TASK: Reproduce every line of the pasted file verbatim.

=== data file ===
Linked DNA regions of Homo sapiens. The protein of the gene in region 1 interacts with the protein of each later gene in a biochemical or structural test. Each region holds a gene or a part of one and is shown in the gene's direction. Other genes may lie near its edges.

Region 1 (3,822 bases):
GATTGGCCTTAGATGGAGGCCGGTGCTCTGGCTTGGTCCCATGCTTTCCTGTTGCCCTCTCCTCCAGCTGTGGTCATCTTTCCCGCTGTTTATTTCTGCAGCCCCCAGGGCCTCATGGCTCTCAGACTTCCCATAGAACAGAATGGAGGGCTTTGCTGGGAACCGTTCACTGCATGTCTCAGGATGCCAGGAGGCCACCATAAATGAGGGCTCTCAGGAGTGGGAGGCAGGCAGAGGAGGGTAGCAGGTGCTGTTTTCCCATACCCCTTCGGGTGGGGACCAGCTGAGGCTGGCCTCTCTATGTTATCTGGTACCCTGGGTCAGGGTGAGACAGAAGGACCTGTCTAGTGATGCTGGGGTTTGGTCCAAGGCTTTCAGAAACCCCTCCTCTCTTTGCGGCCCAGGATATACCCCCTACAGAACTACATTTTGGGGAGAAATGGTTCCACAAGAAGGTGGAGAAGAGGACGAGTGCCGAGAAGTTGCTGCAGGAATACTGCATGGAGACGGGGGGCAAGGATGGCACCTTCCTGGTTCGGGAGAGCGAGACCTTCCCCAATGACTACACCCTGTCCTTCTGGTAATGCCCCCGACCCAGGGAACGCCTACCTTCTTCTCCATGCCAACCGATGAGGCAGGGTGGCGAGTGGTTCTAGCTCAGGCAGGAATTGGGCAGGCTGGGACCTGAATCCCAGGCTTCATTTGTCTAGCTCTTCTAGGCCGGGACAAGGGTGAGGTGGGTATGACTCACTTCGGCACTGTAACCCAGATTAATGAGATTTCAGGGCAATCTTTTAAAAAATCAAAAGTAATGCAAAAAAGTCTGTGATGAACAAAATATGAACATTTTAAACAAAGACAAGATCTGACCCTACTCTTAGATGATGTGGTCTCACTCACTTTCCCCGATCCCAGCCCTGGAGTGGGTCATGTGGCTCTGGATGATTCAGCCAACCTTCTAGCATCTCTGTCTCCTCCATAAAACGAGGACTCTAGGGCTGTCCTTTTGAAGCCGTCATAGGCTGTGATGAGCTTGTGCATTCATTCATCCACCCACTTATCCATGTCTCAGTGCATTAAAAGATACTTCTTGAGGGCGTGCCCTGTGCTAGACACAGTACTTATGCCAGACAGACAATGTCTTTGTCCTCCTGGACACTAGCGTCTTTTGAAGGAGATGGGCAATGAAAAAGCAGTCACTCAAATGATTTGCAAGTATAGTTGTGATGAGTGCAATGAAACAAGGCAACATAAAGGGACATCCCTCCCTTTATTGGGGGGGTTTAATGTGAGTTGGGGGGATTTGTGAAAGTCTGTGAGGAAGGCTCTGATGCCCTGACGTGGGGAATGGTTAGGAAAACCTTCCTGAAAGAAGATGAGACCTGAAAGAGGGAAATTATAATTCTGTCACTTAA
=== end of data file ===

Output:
Linked DNA regions of Homo sapiens. The protein of the gene in region 1 interacts with the protein of each later gene in a biochemical or structural test. Each region holds a gene or a part of one and is shown in the gene's direction. Other genes may lie near its edges.

Region 1 (3,822 bases):
GATTGGCCTTAGATGGAGGCCGGTGCTCTGGCTTGGTCCCATGCTTTCCTGTTGCCCTCTCCTCCAGCTGTGGTCATCTTTCCCGCTGTTTATTTCTGCAGCCCCCAGGGCCTCATGGCTCTCAGACTTCCCATAGAACAGAATGGAGGGCTTTGCTGGGAACCGTTCACTGCATGTCTCAGGATGCCAGGAGGCCACCATAAATGAGGGCTCTCAGGAGTGGGAGGCAGGCAGAGGAGGGTAGCAGGTGCTGTTTTCCCATACCCCTTCGGGTGGGGACCAGCTGAGGCTGGCCTCTCTATGTTATCTGGTACCCTGGGTCAGGGTGAGACAGAAGGACCTGTCTAGTGATGCTGGGGTTTGGTCCAAGGCTTTCAGAAACCCCTCCTCTCTTTGCGGCCCAGGATATACCCCCTACAGAACTACATTTTGGGGAGAAATGGTTCCACAAGAAGGTGGAGAAGAGGACGAGTGCCGAGAAGTTGCTGCAGGAATACTGCATGGAGACGGGGGGCAAGGATGGCACCTTCCTGGTTCGGGAGAGCGAGACCTTCCCCAATGACTACACCCTGTCCTTCTGGTAATGCCCCCGACCCAGGGAACGCCTACCTTCTTCTCCATGCCAACCGATGAGGCAGGGTGGCGAGTGGTTCTAGCTCAGGCAGGAATTGGGCAGGCTGGGACCTGAATCCCAGGCTTCATTTGTCTAGCTCTTCTAGGCCGGGACAAGGGTGAGGTGGGTATGACTCACTTCGGCACTGTAACCCAGATTAATGAGATTTCAGGGCAATCTTTTAAAAAATCAAAAGTAATGCAAAAAAGTCTGTGATGAACAAAATATGAACATTTTAAACAAAGACAAGATCTGACCCTACTCTTAGATGATGTGGTCTCACTCACTTTCCCCGATCCCAGCCCTGGAGTGGGTCATGTGGCTCTGGATGATTCAGCCAACCTTCTAGCATCTCTGTCTCCTCCATAAAACGAGGACTCTAGGGCTGTCCTTTTGAAGCCGTCATAGGCTGTGATGAGCTTGTGCATTCATTCATCCACCCACTTATCCATGTCTCAGTGCATTAAAAGATACTTCTTGAGGGCGTGCCCTGTGCTAGACACAGTACTTATGCCAGACAGACAATGTCTTTGTCCTCCTGGACACTAGCGTCTTTTGAAGGAGATGGGCAATGAAAAAGCAGTCACTCAAATGATTTGCAAGTATAGTTGTGATGAGTGCAATGAAACAAGGCAACATAAAGGGACATCCCTCCCTTTATTGGGGGGGTTTAATGTGAGTTGGGGGGATTTGTGAAAGTCTGTGAGGAAGGCTCTGATGCCCTGACGTGGGGAATGGTTAGGAAAACCTTCCTGAAAGAAGATGAGACCTGAAAGAGGGAAATTATAATTCTGTCACTTAA